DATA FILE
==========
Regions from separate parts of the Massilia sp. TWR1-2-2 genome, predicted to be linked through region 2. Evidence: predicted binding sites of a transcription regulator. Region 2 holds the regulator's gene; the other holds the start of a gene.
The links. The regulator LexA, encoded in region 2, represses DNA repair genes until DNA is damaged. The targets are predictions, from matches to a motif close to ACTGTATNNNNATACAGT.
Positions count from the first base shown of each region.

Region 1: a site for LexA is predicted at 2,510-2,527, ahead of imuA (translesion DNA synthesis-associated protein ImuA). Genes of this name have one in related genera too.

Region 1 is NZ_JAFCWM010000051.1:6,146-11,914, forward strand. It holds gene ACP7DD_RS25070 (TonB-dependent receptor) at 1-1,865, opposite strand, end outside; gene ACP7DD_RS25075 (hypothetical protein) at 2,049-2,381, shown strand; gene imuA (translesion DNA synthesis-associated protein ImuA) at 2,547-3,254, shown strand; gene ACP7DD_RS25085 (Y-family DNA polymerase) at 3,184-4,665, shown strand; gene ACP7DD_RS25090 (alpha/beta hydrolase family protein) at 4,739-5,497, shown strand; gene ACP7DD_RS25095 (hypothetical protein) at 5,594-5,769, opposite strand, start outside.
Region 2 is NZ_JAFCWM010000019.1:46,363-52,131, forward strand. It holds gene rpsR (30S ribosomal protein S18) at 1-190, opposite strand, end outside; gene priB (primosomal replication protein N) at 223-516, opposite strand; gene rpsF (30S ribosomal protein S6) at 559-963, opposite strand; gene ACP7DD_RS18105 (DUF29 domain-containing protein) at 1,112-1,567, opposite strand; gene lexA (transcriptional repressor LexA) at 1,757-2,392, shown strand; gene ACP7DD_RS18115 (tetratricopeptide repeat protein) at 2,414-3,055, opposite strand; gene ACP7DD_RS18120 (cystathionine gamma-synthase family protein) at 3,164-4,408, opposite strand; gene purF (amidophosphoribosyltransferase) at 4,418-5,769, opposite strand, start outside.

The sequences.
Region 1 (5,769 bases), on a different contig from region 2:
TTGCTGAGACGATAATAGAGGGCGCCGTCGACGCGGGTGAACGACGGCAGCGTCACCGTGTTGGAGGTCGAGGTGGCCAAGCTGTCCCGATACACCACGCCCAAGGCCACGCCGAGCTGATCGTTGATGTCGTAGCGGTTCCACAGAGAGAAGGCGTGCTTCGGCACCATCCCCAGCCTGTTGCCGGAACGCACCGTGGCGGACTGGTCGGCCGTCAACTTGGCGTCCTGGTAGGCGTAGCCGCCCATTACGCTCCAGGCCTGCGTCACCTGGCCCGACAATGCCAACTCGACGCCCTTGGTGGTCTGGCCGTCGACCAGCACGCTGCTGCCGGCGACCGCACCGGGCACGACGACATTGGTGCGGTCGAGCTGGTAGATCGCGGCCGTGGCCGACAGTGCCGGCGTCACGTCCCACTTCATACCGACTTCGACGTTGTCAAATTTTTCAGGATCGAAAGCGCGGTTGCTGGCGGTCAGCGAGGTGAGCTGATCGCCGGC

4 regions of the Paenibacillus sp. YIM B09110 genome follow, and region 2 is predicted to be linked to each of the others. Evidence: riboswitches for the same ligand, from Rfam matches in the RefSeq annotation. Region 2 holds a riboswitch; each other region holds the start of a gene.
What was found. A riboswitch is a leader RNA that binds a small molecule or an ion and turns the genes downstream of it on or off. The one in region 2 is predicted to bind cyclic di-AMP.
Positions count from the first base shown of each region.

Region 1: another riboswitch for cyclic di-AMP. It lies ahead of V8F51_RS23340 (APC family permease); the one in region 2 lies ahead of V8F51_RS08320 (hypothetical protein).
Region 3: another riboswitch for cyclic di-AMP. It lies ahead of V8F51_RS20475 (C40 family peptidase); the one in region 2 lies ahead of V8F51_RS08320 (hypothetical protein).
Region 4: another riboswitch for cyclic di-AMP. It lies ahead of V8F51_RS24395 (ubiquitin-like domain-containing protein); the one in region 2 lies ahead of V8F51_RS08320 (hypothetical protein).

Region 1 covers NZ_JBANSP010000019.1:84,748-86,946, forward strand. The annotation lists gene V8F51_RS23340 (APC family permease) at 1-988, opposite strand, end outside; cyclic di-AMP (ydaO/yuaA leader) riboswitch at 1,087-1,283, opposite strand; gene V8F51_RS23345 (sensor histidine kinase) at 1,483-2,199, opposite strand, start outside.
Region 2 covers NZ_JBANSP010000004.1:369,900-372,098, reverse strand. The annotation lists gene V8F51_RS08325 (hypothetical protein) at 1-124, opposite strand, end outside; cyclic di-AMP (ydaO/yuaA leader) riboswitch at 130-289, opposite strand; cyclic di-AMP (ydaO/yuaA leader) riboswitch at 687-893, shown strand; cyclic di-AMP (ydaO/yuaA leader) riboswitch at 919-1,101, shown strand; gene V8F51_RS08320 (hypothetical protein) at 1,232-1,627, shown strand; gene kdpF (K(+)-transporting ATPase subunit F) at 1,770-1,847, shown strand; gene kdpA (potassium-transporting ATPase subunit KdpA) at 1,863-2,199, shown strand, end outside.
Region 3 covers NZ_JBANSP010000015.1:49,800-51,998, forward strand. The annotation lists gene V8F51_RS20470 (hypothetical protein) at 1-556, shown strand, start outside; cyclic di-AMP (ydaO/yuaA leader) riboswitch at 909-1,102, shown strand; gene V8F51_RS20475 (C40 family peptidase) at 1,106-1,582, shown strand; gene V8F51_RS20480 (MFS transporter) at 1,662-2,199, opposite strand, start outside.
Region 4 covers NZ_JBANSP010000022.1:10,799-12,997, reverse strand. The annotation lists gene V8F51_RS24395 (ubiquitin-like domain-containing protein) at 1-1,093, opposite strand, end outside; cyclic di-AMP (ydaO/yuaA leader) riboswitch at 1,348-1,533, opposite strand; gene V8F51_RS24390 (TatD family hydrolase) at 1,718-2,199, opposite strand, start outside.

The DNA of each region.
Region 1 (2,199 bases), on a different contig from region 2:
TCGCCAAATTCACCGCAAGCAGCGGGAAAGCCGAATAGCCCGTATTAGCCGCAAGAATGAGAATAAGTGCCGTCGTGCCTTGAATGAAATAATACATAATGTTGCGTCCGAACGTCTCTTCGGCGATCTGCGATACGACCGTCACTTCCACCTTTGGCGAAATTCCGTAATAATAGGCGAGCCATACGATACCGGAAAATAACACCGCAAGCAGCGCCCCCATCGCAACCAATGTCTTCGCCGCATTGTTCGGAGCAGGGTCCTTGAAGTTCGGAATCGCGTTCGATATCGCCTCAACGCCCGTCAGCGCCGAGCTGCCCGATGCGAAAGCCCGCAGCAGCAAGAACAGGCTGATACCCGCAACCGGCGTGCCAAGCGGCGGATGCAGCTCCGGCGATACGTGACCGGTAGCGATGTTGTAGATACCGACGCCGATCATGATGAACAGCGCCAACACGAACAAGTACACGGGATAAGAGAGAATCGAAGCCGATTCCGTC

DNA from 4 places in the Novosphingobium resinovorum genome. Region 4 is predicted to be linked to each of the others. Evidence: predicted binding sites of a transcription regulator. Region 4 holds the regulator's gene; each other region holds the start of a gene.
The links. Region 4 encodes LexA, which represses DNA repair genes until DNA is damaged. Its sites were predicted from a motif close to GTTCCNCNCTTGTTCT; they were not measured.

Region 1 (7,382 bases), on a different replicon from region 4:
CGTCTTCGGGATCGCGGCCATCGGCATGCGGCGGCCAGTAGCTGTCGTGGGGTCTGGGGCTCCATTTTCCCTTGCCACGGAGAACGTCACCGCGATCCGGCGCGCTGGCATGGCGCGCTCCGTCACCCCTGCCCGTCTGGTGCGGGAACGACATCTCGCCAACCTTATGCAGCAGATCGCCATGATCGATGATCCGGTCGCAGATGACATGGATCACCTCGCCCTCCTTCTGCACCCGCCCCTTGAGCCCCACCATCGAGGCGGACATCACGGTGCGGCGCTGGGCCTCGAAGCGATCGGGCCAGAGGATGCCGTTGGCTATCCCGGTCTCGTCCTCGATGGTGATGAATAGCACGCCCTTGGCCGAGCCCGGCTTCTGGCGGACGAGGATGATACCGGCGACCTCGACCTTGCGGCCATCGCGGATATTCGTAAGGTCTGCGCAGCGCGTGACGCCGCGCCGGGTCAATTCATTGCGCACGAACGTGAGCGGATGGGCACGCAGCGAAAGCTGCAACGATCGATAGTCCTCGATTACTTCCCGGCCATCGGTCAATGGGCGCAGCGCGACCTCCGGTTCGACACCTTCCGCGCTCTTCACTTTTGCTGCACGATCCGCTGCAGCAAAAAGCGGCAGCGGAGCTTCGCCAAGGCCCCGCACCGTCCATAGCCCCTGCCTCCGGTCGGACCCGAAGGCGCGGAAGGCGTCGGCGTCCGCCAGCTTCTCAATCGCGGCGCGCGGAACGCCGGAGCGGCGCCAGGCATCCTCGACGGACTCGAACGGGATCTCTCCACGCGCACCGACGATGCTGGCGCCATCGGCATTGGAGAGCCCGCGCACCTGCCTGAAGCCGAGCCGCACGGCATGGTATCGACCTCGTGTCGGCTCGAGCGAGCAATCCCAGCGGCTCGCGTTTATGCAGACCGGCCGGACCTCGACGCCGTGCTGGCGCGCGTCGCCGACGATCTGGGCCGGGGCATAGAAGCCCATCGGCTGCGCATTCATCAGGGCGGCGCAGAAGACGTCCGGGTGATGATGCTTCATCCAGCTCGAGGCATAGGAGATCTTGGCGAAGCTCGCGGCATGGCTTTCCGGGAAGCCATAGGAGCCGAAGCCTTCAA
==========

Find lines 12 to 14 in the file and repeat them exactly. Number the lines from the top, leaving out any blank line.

Positions count from the first base shown of each region.

Region 1: another riboswitch for cyclic di-AMP. It lies ahead of V8F51_RS23340 (APC family permease); the one in region 2 lies ahead of V8F51_RS08320 (hypothetical protein).
Region 3: another riboswitch for cyclic di-AMP. It lies ahead of V8F51_RS20475 (C40 family peptidase); the one in region 2 lies ahead of V8F51_RS08320 (hypothetical protein).